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Mohawk Valley Organics, LLC - Ruling, April 11, 2003

Ruling, April 11, 2003


In the Matter of the Notice of Intent to Revoke the Solid Waste and State Pollutant Discharge Elimination System (SPDES) Permits of:


April 11, 2003


Permit No. 4-2730-00033/001


This Ruling grants in part the request of the Town of Minden to intervene in the above-captioned matter. The Town will be allowed to participate in the hearing for the limited purpose ensuring that the Town does not incur any liability as the result of closure of the facility. The Town will not be permitted to participate in the hearing regarding liability and remedy selection.


By a Notice of Intent to Revoke Permit dated February 24, 2003, Staff of the Department of Environmental Conservation ("DEC Staff") notified Mohawk Valley Organics, LLC. ("Permittee") that DEC Staff intended to revoke two environmental permits, pursuant to Article 70 of the Environmental Conservation Law and Part 621 of Title 6 of the New York Code of Rules and Regulations ("6 NYCRR"). The two permits are a State Pollutant Discharge Elimination System ("SPDES") permit (#NY-0261262) and a solid waste permit (#4-2730-00033/00001) for the Mohawk Valley Organic Composting Facility ("facility") located in the Town of Minden, Montgomery County. Two bases for revocation were cited: 1) failure to comply with terms and conditions of the permit (6 NYCRR 621.14(a)(2)) and 2) noncompliance with permit conditions or regulations related to the permitted activity (6 NYCRR 621.14(a)(5)). Specifically, DEC Staff cited off-site odor complaints, acceptance of excessive quantities of bio-solids, failure to maintain appropriate records on site, failure to implement odor mitigation plans, and violations of SPDES effluent limits.

By letter dated March 5, 2003, the Permittee requested a hearing pursuant to 6 NYCRR 621.14(d). By papers dated March 18, 2003, DEC Staff filed a Statement of Readiness with DEC's Office of Hearings and Mediation Services ("OHMS"). On March 21, 2003 the matter was assigned to Administrative Law Judge ("ALJ") P. Nicholas Garlick. Following a conference call, the hearing was scheduled to commence on April 15, 2003.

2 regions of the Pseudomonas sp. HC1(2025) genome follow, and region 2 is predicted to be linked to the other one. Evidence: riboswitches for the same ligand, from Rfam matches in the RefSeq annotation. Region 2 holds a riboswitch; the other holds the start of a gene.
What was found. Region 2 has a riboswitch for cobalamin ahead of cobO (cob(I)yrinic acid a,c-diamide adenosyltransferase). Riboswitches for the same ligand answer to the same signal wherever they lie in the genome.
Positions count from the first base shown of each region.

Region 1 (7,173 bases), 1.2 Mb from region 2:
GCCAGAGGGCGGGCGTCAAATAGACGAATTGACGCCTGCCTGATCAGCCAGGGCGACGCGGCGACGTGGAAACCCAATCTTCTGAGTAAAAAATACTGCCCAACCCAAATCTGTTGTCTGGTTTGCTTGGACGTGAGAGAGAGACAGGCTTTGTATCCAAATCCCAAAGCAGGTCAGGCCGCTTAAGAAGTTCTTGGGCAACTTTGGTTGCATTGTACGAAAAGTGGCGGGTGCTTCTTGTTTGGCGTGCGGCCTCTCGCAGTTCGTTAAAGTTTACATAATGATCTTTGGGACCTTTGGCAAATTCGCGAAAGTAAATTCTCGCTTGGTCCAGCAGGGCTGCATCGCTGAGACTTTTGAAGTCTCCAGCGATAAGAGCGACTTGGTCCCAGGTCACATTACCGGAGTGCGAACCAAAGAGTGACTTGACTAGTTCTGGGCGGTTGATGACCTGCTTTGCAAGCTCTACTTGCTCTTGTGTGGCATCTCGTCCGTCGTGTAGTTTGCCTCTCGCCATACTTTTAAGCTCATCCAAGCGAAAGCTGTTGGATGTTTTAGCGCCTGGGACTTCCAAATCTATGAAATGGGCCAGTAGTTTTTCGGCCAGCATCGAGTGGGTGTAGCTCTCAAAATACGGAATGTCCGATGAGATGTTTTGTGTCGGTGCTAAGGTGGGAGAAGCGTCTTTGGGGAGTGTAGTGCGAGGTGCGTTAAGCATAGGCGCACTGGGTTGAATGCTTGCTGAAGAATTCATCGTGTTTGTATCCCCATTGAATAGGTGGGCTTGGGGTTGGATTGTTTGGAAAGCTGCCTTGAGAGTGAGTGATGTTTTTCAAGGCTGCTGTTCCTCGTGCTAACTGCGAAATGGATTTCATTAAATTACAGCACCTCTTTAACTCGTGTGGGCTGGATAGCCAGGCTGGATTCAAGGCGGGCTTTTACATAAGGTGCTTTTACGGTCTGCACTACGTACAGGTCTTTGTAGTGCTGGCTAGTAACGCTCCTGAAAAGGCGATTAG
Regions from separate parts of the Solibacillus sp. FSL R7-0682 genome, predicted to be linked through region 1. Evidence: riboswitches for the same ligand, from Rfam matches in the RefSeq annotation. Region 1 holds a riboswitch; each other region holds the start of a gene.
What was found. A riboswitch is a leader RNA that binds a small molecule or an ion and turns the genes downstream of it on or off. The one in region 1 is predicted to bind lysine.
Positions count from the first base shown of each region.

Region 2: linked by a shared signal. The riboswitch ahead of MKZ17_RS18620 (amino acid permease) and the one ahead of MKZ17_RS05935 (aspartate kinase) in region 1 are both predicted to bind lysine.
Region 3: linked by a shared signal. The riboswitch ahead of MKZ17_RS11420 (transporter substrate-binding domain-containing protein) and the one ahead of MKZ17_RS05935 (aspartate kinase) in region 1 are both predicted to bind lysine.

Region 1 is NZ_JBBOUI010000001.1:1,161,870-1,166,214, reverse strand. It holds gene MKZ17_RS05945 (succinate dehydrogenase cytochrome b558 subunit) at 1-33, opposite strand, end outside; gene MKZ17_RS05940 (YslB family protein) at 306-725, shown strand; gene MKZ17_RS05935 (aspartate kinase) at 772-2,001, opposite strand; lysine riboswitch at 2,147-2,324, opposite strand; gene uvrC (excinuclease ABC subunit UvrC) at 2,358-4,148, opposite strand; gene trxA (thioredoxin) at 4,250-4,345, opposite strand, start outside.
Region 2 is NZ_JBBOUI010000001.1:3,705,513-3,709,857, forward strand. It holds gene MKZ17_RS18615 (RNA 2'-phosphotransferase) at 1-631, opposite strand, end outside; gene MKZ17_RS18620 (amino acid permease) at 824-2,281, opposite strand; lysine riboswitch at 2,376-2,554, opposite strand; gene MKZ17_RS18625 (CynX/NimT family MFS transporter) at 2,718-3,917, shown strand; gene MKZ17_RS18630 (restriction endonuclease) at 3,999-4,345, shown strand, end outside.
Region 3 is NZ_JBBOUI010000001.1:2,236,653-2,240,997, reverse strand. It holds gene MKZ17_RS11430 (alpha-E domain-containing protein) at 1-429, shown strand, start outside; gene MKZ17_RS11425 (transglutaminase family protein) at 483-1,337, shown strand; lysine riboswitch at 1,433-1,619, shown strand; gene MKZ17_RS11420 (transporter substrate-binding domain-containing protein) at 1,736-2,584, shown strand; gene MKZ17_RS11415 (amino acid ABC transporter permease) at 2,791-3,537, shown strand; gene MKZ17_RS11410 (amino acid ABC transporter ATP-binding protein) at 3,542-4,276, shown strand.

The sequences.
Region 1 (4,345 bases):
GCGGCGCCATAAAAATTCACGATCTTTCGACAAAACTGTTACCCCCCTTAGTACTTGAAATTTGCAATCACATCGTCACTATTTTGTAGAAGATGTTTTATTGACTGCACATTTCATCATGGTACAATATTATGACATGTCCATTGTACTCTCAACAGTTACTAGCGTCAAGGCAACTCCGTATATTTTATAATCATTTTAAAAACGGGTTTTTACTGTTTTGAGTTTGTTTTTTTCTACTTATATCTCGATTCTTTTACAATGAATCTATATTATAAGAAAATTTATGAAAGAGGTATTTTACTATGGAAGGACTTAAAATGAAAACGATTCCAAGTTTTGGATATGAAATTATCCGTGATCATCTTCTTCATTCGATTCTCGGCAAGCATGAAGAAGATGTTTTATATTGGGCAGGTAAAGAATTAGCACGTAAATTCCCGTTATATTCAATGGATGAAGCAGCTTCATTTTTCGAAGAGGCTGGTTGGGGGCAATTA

On April 1, 2003, counsel for the Town of Minden ("Town"), filed a Verified Petition applying for intervention in the permit revocation hearing, pursuant to 6 NYCRR 622.10(f). By papers dated April 7, 2003, both DEC Staff and the Permittee opposed the application.


DEC Staff and the Permittee are parties to the hearing in the above-captioned matter (6 NYCRR 622.2(m)). Others may seek party status pursuant to 6 NYCRR 622.10(f), which provides:

(f) Intervention

(1) At any time after the institution of a proceeding, the commissioner or the ALJ, upon receipt of a verified petition in writing and for good cause shown, may permit a person to intervene as a party.

(2) The petition of any person desiring to intervene as a party must state with preciseness and particularity:

(i) the petitioner's relationship to the matters involved,